Supreme Court Tax Ruling Could Have Consequences For Oregon Businesses

Remigio Civitarese
Giugno 23, 2018

That's because lawmakers in Olympia have already moved to expand online sales-tax collections in bits and pieces.

He also called it a "Great victory for consumers and retailers", though consumers will ultimately be paying more and businesses weren't uniformly cheering the decision.

Castro said she was "quite content" with the court's decision, calling it a "huge win for our small businesses who really struggled to compete". Online sellers that haven't been charging sales tax on goods shipped to every state range from jewelry website Blue Nile to pet products site Chewy.com to clothing retailer L.L. Bean. "They'll need to pay multinational corporations a pretty penny to comply with an endless web of new tax jurisdictions".

"The internet's prevalence and power have changed the dynamics of the national economy", Justice Anthony Kennedy wrote in the majority opinion.

"Each year the physical presence rule becomes further removed from economic reality and results in significant revenue losses to the States", he wrote in an opinion joined by Justices Clarence Thomas, Ruth Bader Ginsburg, Samuel Alito and Neil Gorsuch. South Dakota Attorney General Marty Jackley said South Dakota businesses will now have tax fairness and a level playing field.

In addition to being a win for states, the ruling is also a win for large retailers, who argued the physical presence rule was unfair.

Sellers that have a physical presence in only a single state or a few states have been able to avoid charging sales taxes when they shipped to addresses outside those states.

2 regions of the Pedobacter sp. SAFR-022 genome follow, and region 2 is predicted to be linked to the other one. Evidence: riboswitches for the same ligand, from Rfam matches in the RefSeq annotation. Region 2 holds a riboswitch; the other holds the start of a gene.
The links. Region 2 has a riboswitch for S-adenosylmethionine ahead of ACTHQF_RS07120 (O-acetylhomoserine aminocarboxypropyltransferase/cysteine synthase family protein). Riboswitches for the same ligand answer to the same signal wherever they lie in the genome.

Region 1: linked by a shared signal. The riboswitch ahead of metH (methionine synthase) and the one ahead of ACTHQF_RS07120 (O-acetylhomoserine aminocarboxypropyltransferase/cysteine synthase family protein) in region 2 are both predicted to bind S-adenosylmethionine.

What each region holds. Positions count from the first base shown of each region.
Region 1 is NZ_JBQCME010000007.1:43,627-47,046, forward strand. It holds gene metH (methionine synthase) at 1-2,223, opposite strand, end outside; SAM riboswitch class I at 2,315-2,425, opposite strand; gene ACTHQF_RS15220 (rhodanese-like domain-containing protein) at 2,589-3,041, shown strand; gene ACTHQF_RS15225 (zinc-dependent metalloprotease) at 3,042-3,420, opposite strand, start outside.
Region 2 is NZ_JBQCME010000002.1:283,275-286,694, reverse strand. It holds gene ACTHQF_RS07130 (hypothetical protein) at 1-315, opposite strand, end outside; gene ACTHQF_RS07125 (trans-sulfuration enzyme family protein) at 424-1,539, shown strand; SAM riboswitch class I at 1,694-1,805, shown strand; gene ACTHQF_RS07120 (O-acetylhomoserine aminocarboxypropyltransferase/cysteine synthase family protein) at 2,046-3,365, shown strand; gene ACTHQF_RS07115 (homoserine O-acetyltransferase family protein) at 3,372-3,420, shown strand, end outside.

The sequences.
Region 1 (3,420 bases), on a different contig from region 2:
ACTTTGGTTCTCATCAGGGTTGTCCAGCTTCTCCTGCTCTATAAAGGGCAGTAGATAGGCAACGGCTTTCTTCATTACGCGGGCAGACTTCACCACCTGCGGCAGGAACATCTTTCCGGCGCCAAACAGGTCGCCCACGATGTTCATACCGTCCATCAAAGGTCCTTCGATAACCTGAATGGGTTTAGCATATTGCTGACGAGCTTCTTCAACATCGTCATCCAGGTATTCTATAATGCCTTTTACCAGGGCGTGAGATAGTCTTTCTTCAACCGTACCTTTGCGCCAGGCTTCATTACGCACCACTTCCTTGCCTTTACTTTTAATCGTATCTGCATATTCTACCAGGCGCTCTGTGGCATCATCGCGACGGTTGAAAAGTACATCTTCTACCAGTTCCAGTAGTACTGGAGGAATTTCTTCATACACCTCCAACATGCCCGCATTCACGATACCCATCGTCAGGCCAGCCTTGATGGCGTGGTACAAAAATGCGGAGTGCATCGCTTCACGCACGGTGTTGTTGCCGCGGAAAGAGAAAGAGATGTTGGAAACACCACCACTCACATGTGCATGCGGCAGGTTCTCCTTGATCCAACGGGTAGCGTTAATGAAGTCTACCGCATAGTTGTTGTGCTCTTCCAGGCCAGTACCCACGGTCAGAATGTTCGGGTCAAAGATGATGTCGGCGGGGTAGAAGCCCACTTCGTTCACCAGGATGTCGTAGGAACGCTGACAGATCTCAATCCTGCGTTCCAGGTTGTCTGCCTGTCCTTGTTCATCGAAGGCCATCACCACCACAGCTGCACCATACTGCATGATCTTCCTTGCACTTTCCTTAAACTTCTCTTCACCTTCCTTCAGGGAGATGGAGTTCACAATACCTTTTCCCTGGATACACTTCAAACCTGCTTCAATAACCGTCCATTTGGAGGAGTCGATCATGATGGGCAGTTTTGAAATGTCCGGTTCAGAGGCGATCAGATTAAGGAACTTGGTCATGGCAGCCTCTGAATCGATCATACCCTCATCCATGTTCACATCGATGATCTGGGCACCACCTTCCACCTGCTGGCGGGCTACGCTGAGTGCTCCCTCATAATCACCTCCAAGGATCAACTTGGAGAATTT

The Department of Commerce says e-commerce makes up less than 10 percent of overall retail sales.

"If you look at the implosion of big-box stores, if you look at the explosion of online purchasing, these major life-changing market trends ... have a profound effect on the state's tax policy", he said.

President TrumpDonald John TrumpFamily immigration detention centers could be at capacity within days: report Trump likely to meet with Putin in July: report DOJ requests military lawyers to help prosecute immigration crimes: report MORE praised a Supreme Court ruling on Thursday that allows states to require out-of-state online retailers to collect sales taxes.

Chief Justice John Roberts dissented, along with Justices Stephen Breyer, Sonia Sotomayor and Elena Kagan, saying US lawmakers should take up the issue.

"Then small business will be forced to carry the financial burden of other states' taxes".

"Quill established two different sets of rules governing the collection of sales taxes that left traditional retailers badly disadvantaged against their online peers".

South Dakota wanted out-of-state retailers to begin collecting the tax and sued several of them: Overstock.com, electronics retailer Newegg and home goods company Wayfair. "CCIA has serious concerns about the future implications for e-commerce if governments are empowered to tax those who reside beyond their borders". Lawmakers in the state, which has no income tax, passed a law created to directly challenge the physical presence rule. North Dakota, many companies didn't have to collect sales taxes. One vitalizing effect of the Internet has been connecting small, even "micro" businesses to potential buyers across the Nation.

The court this morning upheld a 2016 South Dakota law that requires online merchants with more than $100,000 in annual sales to state residents or 200 transactions with state residents to collect sales tax. "Today's decision is welcomed by Main Street grocers, as it helps assure a more level playing field between Main Street brick-and-mortar and out-of-state e-commerce merchants", unusual said.

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